A ride back through time on Frye Mountain

By Stephanie Grinnell | Sep 30, 2015
Courtesy of: Montville Historical Society The Thomas Erskine farm on Frye Mountain. According to Montville Historical Society records, Erskine owned several properties on Frye Mountain.

Montville — “He said if we could just go one more year, that would be great,” Montville Historical Society President Debi Stephens said of fellow member Elmin Mitchell.

According to Stephens, Mitchell was the driving force — literally — behind the yearly horse-drawn wagon tours of Frye Mountain. Mitchell died April 22 following a bout with cancer and the tours this year are being held in his memory, she said.

“He's the one who really brought [the idea] to fruition,” Stephens said, adding the horse-drawn wagon drivers, also known as teamsters, originally came together because of Mitchell, who also drove a team, and volunteered their time again this year to honor him.

There is some concern the tours, scheduled for Sunday, Oct. 4, departing at 9:30 a.m. and 1:30 p.m., may not happen because heavy rain is forecast. Stephens said those who have registered in advance will be notified by phone if their tour is canceled, but cautioned tours may not be rescheduled as the weather cools. In fact, she said, this year may be the last time tours are offered. Stephens explained the huge time commitment it takes for historical society members, as well as the teamsters — all volunteers — to pull the tours together and cited dwindling numbers of historical society members as well.

Should the free tours go on, Stephens noted a core group of about 10 historical society members will continue to research the history and plan the tour. Donations are accepted, but not required, she said.

This year, the tour will cover a part of Frye Mountain not previously featured, but information about the overall area will be provided. Stephens said 96-year-old Hartley Curtis, who grew up on Frye Mountain, attends the tours every year and shares his stories.

“I've been all over the mountain with Hartley,” Stephens said. “People just love his stories.”

Along with narration, the tour offers a glimpse into the past through photographs and markers of historic sites, such as farmhouses and schools.

“It's Waldo County, really, just our way of doing a community event,” she said. “So many people have shared stories with us. It really is a community thing when we get up there.”

According to information provided by Montville Historical Society, Frye Mountain was originally home to farming families, but in the late 1930s, the United States government obtained much of the land on and around Frye Mountain through the Bankhead Jones Farm Tenant Act. Proposed in 1937, the act was amended several times before passage, but ultimately “offered low interest loans, with stipulations on maintenance and proper farming practices, hopefully to encourage families to work on improving what might eventually be their own property,” according to a summary prepared by the Historical Society.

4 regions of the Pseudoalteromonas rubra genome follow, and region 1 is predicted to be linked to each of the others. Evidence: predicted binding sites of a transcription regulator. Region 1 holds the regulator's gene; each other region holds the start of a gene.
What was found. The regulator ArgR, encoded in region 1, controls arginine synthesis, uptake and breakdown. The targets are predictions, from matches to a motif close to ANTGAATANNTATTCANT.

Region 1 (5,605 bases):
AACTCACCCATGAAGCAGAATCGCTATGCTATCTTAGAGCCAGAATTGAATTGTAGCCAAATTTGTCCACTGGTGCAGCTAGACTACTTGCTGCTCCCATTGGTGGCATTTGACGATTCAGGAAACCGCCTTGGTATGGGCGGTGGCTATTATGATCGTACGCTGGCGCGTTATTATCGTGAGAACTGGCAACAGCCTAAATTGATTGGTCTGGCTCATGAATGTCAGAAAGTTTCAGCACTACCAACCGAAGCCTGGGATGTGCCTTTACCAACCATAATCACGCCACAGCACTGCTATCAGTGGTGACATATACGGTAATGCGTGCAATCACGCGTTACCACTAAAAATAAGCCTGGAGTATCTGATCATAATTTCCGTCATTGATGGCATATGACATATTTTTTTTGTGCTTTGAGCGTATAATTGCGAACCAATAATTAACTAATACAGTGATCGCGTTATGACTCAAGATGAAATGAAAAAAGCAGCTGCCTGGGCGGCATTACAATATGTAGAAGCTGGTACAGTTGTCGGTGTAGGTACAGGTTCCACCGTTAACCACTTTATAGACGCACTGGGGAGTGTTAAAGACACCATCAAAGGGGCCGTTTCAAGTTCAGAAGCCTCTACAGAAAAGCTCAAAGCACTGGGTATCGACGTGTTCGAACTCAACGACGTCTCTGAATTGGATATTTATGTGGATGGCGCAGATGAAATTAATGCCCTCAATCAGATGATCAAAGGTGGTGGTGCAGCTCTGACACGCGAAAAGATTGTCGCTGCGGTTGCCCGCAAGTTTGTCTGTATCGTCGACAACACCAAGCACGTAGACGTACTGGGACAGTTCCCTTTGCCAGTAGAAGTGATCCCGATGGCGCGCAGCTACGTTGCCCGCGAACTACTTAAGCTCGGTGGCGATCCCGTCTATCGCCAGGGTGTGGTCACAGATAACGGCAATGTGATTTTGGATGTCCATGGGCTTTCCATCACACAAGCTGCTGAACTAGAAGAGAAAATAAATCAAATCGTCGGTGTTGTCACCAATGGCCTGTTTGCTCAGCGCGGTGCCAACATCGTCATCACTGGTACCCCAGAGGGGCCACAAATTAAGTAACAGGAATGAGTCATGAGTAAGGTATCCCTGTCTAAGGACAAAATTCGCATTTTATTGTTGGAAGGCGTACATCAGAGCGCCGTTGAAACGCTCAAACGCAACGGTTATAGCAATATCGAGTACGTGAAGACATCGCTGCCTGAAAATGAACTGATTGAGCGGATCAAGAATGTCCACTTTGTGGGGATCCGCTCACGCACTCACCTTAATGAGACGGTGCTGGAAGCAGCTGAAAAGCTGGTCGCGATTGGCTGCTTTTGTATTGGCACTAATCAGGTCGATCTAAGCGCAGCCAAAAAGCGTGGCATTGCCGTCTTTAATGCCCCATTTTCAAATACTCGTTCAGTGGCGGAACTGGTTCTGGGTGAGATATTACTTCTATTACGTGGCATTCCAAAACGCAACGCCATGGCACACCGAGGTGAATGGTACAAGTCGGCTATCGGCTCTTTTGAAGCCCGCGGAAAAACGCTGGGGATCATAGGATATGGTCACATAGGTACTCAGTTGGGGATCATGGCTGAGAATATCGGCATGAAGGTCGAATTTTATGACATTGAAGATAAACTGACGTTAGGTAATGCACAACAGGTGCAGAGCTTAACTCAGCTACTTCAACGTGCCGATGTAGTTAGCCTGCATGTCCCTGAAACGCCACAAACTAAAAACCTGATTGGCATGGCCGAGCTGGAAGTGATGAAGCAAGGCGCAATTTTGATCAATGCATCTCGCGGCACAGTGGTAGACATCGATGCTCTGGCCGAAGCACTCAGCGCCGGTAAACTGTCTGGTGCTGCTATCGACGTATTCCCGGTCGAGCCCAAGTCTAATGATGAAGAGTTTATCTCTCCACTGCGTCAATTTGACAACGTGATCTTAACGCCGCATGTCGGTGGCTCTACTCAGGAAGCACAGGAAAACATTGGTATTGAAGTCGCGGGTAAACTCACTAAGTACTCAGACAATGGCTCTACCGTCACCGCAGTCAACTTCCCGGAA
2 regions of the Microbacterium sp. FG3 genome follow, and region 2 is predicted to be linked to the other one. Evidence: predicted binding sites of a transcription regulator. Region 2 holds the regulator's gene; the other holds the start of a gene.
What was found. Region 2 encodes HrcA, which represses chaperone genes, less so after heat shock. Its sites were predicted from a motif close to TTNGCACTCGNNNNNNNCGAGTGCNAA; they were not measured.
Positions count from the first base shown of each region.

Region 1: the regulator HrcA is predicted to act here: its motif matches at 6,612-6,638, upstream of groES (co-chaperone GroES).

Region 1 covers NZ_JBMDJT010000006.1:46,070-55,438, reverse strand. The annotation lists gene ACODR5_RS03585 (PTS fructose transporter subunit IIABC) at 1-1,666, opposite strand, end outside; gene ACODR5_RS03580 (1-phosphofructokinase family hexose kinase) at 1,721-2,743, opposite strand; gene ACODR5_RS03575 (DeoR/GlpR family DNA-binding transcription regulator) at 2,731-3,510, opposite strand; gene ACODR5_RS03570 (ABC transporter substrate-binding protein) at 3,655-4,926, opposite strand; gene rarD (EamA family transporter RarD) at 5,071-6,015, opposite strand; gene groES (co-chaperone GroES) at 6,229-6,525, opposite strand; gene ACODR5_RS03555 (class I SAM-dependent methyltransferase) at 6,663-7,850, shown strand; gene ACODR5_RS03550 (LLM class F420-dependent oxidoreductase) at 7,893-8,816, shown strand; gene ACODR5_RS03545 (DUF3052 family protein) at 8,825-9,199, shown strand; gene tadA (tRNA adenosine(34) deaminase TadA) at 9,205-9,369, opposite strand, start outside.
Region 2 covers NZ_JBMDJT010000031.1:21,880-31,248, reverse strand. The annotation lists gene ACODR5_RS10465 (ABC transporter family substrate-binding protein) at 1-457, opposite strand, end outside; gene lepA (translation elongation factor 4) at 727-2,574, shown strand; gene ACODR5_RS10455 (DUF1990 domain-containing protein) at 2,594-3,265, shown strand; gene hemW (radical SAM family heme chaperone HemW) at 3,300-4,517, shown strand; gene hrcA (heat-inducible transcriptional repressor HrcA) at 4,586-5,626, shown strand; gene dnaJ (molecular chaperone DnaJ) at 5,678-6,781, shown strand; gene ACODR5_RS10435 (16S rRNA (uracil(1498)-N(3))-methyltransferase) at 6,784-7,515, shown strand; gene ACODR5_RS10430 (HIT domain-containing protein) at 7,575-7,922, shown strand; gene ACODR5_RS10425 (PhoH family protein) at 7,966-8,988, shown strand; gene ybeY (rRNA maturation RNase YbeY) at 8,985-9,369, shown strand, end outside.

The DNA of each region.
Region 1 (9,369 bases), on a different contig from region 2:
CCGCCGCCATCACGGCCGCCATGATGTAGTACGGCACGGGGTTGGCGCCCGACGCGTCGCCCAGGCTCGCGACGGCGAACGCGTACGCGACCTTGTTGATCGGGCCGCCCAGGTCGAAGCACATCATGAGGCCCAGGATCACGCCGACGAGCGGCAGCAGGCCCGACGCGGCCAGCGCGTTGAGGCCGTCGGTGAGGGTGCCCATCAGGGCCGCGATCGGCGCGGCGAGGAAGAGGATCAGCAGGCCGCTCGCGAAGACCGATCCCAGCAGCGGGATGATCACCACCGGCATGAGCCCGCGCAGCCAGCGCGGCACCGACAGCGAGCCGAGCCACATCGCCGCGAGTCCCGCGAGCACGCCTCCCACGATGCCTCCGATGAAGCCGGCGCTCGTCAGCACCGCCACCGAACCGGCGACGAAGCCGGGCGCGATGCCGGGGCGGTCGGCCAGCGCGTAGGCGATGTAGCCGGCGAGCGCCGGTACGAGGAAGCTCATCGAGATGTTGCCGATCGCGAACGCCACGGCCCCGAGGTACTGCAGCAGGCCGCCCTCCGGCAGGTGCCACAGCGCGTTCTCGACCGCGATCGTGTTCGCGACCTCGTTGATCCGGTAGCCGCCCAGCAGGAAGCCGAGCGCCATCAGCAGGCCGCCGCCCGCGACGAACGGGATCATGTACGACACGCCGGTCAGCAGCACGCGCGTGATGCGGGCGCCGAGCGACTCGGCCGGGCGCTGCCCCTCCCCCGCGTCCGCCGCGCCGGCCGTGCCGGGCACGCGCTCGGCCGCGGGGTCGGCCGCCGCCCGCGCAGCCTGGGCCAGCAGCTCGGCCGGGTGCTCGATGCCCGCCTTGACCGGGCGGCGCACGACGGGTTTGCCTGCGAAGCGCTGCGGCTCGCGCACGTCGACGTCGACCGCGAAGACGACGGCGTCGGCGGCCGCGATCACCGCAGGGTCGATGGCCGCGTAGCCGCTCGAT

Even prior to purchase of property in Montville, some work was being done by the government in anticipation of its becoming part of Lake St. George State Park. According to a May 1936 article in The Republican Journal, there were several options being considered for the less than 1,000-acre area. At the time it seemed most likely to become a recreational area, including camping, swimming and picnic areas, as well as hiking trails.

“The idea one gets is that it will be somewhat similar to the Belfast City Park,” the article states.

Frye Mountain became home to a game management district instead and in 1985 was renamed Gene Letourneau Wildlife Management Area, after a longtime outdoor sportswriter from Waterville. The name change was protested with a petition signed by 400 who believed the name change was disrespectful to the original families who lived on Frye Mountain, according to Historical Society records.

Most of the Frye Mountain homes are completely gone, with only a marker noting the presence of a structure, Stephens said. She said she still wonders what was said to homeowners by government representatives regarding purchase of their property, based on stories of a few holdouts, as well as tales of homes burned and torn down. Also gone is a fire tower that sat atop Frye Mountain — it was moved to Swan Island in the Kennebec River in 2002 — that was staffed between 1931 and 1991 with people trained to spot forest fires. Still, Stephens said, there is much to learn about and see on Frye Mountain.

The tours are free, but a $20 refundable confirmation deposit is required to assure that each volunteer driver has a full wagon on tour day. For more information, to share a story, or to reserve a seat on a wagon, call Barbara Boulay at 589-4414.

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